How can such a thing be? He is the creator and sustainer of all things. He is in charge of the physical universe and the spiritual realm as well. The earth seems large to us, but to Him it isn’t even a dust speck. He is so big and powerful. In comparison, we are infinitesimally small and weak. How could such a great being even know we are here?
Not only that, but He is holy and perfect and we are broken sinners. He created a perfect, holy universe and we broke it with our sin. His holiness brings blessings and our sinfulness brings curses. Even if He were to notice us, wouldn’t it make sense to punish us for all we have done to corrupt His creation? How is it that Jesus instructs us sinners to address this holy and mighty God as Father? How can this be?
Jesus included the answer to this question in His instructions to pray. Three times He included the instruction to ask in His name. When Jesus instructs us to pray in His name, we remember whose name this is. This is the name of the Son of God who took on human flesh in the womb of the Virgin Mary. This is the name of the one who was born under the strictest law and kept that law in perfection without sin. This is the name of the one who submitted to unfair arrest and trial, to shameful torture, and ultimately to death on a cross. This is the name of the one who suffered all these things and then rose from the grave. This is the name of the one who ascended into heaven in order to fill all things. This is the name of the one who rescued us from sin, death, and the power of the devil, not with gold or silver, but with His holy, precious blood and His innocent suffering and death. This is the name of the one who promised to return in order to raise the bodies of all the dead and take me and all believers to live with Him in eternity forever. Jesus said that we are to pray in this name.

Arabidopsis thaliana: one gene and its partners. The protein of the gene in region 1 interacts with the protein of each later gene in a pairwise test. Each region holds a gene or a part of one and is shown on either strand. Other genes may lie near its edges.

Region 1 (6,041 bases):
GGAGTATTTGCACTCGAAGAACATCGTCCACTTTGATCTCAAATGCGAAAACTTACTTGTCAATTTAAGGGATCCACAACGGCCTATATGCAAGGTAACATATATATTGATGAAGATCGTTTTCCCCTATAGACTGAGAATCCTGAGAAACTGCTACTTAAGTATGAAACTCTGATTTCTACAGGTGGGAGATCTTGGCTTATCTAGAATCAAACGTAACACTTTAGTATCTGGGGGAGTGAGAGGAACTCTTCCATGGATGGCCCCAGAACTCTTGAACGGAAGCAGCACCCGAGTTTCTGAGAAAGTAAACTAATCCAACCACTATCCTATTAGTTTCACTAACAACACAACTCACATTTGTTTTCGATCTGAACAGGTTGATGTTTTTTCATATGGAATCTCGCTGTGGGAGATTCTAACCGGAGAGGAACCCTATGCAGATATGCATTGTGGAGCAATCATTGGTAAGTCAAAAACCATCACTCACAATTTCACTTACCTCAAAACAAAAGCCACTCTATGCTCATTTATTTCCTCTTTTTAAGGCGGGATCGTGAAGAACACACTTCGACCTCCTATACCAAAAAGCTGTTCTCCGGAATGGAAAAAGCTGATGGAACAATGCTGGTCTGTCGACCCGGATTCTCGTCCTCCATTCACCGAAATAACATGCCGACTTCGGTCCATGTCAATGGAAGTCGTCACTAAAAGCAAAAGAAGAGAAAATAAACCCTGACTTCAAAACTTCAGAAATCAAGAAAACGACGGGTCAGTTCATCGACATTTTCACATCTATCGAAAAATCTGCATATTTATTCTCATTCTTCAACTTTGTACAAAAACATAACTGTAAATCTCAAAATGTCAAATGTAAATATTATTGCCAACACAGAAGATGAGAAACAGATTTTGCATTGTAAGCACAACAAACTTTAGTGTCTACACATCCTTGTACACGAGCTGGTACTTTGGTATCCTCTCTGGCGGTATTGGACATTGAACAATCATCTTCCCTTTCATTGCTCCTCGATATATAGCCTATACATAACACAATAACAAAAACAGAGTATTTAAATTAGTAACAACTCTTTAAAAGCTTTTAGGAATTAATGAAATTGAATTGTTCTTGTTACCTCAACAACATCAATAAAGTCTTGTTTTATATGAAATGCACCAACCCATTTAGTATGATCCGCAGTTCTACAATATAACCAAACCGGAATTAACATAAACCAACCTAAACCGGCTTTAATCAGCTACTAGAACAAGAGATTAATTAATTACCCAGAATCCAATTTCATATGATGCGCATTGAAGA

Praying in Jesus’ name is the foundation of prayer. It anchors prayer in the salvation that Jesus earned for us with His suffering and death. It anchors our prayer in Christ’s resurrection and the promise that we shall also rise from the dead. Since the power of prayer resides in Jesus’ name, it does not rest in the prayer itself. Nor does it rest in us. We need not worry about making our prayers eloquent or long. We need not be concerned about the exact form of our prayer. We need not worry about being worthy to pray, for the worthiness of our prayer resides in Jesus Christ.
Praying in Jesus’ name does not require us to actually say, “In Jesus’ name I pray,” or something similar. It simply means that there is trust in Jesus Christ. Thus prayer is a gift that the Holy Spirit gives to us at the same time that He works saving faith in us. If we have faith in Jesus Christ for the forgiveness of sins, life, and salvation, then we also have the faith that prays in Jesus’ name. To pray in Jesus’ name means that God hears our prayers for the sake of Christ, our only Mediator and High Priest before God. Therefore our prayer must be centered in Him alone.